Unaffected contractility of diaphragm muscle fibers in humans on mechanical ventilation

Pleuni E. Hooijman, Marinus A. Paul, Ger J.M. Stienen, Albertus Beishuizen, Hieronymus W.H. Van Hees, Sunil Singhal, Muhammad Bashir, Murat T. Budak, Jacqueline Morgen, Robert J. Barsotti, Sanford Levine, Coen A.C. Ottenheijm

Research output: Contribution to journalArticlepeer-review

10 Scopus citations


Several studies have indicated that diaphragm dysfunction develops in patients on mechanical ventilation (MV). Here, we tested the hypothesis that the contractility of sarcomeres, i.e., the smallest contractile unit in muscle, is affected in humans on MV. To this end, we compared diaphragm muscle fibers of nine brain-dead organ donors (cases) that had been on MV for 26 ± 5 h with diaphragm muscle fibers from nine patients (controls) undergoing surgery for lung cancer that had been on MV for less than 2 h. In each diaphragm specimen we determined 1) muscle fiber cross-sectional area in cryosections by immunohisto-chemical methods and 2) the contractile performance of permeabil-ized single muscle fibers by means of maximum specific force, kinetics of cross-bridge cycling by rate of tension redevelopment, myosin heavy chain content and concentration, and calcium sensitivity of force of slow-twitch and fast-twitch muscle fibers. In case subjects, we noted no statistically significant decrease in outcomes compared with controls in slow-twitch or fast-twitch muscle fibers. These observations indicate that 26 h of MV of humans is not invariably associated with changes in the contractile performance of sarcomeres in the diaphragm.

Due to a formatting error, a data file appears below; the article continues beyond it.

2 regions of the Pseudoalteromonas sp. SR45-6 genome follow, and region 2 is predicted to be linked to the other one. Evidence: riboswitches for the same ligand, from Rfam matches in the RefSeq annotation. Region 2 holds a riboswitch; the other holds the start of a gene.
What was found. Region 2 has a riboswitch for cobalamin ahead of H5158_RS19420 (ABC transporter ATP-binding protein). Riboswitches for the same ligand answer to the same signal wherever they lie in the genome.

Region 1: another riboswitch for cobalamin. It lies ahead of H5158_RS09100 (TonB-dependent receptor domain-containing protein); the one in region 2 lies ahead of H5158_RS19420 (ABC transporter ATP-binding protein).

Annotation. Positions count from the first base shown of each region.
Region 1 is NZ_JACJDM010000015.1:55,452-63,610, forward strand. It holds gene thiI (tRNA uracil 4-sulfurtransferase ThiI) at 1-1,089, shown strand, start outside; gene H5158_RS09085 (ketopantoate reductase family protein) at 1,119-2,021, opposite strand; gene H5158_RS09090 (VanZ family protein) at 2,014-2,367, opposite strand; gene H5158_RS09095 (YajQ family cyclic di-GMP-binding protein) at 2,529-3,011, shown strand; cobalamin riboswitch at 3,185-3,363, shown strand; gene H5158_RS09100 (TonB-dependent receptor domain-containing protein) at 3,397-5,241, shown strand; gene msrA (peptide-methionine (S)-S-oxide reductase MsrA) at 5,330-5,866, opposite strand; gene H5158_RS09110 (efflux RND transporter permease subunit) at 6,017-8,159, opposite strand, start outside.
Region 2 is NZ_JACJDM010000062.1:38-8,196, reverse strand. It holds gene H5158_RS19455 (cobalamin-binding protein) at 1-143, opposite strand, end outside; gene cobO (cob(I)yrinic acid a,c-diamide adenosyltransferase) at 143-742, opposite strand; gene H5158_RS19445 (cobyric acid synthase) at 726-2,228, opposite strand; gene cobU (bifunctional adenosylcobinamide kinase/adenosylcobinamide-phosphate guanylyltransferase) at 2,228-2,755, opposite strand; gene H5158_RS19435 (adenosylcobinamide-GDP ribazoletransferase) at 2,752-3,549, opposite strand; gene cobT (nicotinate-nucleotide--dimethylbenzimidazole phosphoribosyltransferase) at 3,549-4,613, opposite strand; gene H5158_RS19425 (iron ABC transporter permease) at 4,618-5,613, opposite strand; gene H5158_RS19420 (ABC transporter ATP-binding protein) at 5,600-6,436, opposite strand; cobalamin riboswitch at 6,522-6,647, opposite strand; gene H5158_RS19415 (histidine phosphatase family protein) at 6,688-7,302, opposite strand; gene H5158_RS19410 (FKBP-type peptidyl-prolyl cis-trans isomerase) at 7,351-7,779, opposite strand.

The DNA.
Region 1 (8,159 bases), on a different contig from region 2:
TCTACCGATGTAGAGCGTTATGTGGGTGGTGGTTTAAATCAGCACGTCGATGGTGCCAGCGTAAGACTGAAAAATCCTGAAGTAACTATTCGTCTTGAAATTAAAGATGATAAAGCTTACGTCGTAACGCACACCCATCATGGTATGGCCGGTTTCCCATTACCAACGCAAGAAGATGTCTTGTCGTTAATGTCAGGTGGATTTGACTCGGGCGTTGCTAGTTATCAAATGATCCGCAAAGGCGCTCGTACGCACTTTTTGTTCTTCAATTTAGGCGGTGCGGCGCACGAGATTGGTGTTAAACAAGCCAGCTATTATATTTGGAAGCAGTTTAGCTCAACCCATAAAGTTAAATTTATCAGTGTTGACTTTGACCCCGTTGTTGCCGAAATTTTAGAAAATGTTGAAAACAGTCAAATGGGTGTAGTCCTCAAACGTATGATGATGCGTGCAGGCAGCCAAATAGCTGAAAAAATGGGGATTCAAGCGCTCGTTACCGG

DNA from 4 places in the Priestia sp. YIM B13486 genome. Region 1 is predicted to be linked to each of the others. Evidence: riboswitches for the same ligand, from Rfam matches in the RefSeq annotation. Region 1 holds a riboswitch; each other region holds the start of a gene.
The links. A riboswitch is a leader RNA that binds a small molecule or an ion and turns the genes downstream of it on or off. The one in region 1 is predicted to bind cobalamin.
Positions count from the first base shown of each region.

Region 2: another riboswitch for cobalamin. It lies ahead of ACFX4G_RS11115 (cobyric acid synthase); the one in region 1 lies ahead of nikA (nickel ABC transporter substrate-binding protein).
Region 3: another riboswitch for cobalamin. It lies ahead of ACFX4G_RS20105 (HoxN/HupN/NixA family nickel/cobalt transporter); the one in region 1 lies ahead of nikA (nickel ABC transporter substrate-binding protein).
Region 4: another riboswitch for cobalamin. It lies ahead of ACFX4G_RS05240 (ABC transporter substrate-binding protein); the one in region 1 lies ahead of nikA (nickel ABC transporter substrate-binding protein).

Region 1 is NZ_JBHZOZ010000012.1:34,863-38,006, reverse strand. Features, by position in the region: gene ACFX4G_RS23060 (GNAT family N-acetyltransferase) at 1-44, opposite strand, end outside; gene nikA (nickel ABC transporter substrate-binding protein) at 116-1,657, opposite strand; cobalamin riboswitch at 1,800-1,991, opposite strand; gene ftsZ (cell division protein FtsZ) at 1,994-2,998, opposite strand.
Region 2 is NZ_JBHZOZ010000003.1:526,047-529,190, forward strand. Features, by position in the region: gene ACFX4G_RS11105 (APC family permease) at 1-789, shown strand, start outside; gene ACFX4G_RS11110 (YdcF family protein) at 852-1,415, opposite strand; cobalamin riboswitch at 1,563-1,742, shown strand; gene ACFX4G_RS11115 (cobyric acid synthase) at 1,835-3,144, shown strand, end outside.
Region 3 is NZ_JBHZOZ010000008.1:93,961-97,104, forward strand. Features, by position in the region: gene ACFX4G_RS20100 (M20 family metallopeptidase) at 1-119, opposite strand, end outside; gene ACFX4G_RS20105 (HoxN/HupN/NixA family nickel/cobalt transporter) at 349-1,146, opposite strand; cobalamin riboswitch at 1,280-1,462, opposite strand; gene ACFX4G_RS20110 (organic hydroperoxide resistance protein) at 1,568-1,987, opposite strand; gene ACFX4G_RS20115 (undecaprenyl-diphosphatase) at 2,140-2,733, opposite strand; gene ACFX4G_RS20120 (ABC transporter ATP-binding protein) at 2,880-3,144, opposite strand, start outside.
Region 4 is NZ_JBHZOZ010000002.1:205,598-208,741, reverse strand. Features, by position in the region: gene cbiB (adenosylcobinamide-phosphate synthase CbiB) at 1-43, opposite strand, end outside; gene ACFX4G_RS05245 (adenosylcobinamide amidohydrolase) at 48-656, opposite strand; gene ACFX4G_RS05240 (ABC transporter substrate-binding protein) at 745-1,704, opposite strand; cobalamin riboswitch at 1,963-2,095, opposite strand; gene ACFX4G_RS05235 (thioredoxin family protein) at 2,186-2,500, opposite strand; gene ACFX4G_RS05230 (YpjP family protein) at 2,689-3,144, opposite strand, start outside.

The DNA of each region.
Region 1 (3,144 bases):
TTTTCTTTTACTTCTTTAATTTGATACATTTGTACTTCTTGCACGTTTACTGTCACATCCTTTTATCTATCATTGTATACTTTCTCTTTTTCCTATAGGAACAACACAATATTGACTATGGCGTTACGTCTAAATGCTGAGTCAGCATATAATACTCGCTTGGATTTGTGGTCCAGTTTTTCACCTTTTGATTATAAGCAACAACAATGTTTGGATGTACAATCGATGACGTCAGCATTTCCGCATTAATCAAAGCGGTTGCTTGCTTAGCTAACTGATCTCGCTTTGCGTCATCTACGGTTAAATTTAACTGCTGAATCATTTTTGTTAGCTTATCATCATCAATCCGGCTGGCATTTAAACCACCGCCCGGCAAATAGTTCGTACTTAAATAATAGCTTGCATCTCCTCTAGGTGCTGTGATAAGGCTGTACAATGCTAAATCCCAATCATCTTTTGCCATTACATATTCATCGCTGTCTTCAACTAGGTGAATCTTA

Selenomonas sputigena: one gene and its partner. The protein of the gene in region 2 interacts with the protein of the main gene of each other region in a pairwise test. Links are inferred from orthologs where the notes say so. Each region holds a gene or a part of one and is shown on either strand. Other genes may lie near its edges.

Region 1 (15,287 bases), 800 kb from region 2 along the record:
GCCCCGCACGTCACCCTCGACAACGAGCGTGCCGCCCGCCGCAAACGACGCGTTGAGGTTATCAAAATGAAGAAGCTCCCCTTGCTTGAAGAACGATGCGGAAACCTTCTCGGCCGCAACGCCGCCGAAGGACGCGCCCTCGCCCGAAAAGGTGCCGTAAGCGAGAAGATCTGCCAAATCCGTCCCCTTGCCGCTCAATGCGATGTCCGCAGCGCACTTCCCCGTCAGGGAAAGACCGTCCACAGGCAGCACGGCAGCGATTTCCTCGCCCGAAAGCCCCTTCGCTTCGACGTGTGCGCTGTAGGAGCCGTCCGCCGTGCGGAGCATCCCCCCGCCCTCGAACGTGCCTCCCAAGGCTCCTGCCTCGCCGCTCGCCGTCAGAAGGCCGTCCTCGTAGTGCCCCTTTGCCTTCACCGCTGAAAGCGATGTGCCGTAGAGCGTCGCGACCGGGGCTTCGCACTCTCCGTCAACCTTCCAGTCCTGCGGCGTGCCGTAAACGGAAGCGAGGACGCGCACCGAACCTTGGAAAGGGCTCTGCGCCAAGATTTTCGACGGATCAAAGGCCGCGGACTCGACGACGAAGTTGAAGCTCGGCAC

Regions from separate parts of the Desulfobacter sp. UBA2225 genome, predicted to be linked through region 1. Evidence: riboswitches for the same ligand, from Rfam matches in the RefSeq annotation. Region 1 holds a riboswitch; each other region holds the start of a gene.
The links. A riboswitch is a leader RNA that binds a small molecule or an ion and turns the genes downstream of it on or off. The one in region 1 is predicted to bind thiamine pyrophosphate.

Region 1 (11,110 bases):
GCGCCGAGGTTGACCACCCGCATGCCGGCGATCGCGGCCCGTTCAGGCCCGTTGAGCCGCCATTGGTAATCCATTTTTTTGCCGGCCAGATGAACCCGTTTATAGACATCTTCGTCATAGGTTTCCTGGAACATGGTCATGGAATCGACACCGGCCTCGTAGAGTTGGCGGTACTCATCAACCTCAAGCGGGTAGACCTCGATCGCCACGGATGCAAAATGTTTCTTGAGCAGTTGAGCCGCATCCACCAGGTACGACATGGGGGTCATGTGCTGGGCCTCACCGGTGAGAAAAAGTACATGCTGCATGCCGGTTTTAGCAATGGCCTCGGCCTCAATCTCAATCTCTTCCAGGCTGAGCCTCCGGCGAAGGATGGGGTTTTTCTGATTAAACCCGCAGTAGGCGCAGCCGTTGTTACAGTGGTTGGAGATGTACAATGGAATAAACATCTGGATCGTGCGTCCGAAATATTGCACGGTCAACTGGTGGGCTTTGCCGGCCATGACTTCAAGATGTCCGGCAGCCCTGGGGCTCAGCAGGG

Original languageEnglish (US)
Pages (from-to)L460-L470
JournalAmerican Journal of Physiology - Lung Cellular and Molecular Physiology
Issue number6
StatePublished - Sep 15 2014


  • Contractility
  • Diaphragm
  • Mechanical ventilation
  • Single muscle fiber

ASJC Scopus subject areas

  • Physiology
  • Pulmonary and Respiratory Medicine
  • Physiology (medical)
  • Cell Biology


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